The many health benefits of Dry January
Alcohol misuse can cause long-term health problems. Each year more and more people in the UK vow to give up alcohol for a whole month as part of the Dry January campaign.
Although medical guidelines suggest we limit our alcohol intake to 14 units per week, many will have overindulged during the festive season – and if you continue to drink too much you will be risking long-term health problems.
As a result, many decide to take a break from booze in the , especially as it can help us with resolutions like being fitter, happier, and more productive.
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Dr Sally Roxburgh, a GP at The Fleet Street Clinic, explains opting for a Dry January has multiple benefits including lower blood pressure, better skin, and . It could also improve your immune system - no bad thing in the middle of a pandemic.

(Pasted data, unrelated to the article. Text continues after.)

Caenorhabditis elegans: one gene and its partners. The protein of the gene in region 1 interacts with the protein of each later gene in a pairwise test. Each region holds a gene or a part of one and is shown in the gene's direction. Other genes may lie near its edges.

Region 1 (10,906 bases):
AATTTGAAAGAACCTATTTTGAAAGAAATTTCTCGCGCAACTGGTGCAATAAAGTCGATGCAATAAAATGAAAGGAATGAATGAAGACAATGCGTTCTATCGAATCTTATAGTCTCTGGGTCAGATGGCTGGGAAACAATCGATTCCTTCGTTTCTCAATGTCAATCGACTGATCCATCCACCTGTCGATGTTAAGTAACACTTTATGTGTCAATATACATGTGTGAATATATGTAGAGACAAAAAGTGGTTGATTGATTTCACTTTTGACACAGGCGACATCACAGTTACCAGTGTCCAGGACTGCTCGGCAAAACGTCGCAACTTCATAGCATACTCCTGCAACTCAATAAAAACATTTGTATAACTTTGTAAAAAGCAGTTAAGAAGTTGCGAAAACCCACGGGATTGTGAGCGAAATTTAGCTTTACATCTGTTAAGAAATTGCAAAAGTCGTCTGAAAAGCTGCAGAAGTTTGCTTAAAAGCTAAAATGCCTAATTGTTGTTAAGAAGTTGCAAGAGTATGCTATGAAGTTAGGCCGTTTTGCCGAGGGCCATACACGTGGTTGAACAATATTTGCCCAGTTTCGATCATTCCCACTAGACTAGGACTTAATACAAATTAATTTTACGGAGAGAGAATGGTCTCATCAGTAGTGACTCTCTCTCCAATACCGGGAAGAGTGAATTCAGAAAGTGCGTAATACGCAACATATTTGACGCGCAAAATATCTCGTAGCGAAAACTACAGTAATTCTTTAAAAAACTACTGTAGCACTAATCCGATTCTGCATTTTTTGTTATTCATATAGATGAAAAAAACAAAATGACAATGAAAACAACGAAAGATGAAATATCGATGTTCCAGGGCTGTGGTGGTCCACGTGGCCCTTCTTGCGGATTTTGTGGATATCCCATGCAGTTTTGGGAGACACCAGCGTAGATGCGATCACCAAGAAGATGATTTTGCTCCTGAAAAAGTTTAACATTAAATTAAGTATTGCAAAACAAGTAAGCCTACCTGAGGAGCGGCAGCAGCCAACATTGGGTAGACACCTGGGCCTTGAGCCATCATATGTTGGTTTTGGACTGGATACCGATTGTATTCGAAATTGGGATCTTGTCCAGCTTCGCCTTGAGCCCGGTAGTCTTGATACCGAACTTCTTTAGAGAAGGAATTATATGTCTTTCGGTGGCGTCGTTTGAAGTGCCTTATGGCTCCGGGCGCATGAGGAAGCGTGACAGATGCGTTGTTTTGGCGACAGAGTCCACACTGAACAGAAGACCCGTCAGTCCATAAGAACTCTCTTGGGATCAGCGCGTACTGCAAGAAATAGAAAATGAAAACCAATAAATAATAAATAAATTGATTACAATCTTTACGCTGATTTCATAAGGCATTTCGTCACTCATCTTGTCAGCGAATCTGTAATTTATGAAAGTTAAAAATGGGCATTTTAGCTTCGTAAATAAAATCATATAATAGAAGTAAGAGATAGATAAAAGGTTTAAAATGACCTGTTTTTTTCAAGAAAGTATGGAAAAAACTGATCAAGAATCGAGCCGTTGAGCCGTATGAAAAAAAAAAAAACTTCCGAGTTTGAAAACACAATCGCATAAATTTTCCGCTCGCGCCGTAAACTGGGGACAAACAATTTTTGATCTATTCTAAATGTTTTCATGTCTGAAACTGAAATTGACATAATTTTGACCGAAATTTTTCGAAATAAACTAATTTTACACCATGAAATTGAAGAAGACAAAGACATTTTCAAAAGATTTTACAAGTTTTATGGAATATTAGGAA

Other benefits are mental as well as physical – as ditching the drink can result in improved sleep, it being easier to wake up in the mornings, better timekeeping, improved concentration, as well as reduced anxiety and depression.
A happier, healthier you will also find yourself more able to deal with stress, be less angry and have more emotional control, as well as having improved relationships with friends, partners, and family.
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Ruth Kander, a dietician at the clinic, added: "If done correctly, this one-month booze-free challenge can have a significantly positive impact on your health. Alcohol has proven to increase the risk of developing a range of health problems (including of the mouth, throat and breast) and that risk increases the more you drink on a regular basis."
Dry January can also help those who drink too much break the cycle, and return to healthier drinking habits after the month is over – so participating could be a great way to improve your health, even if the idea of giving up alcohol altogether is not for you.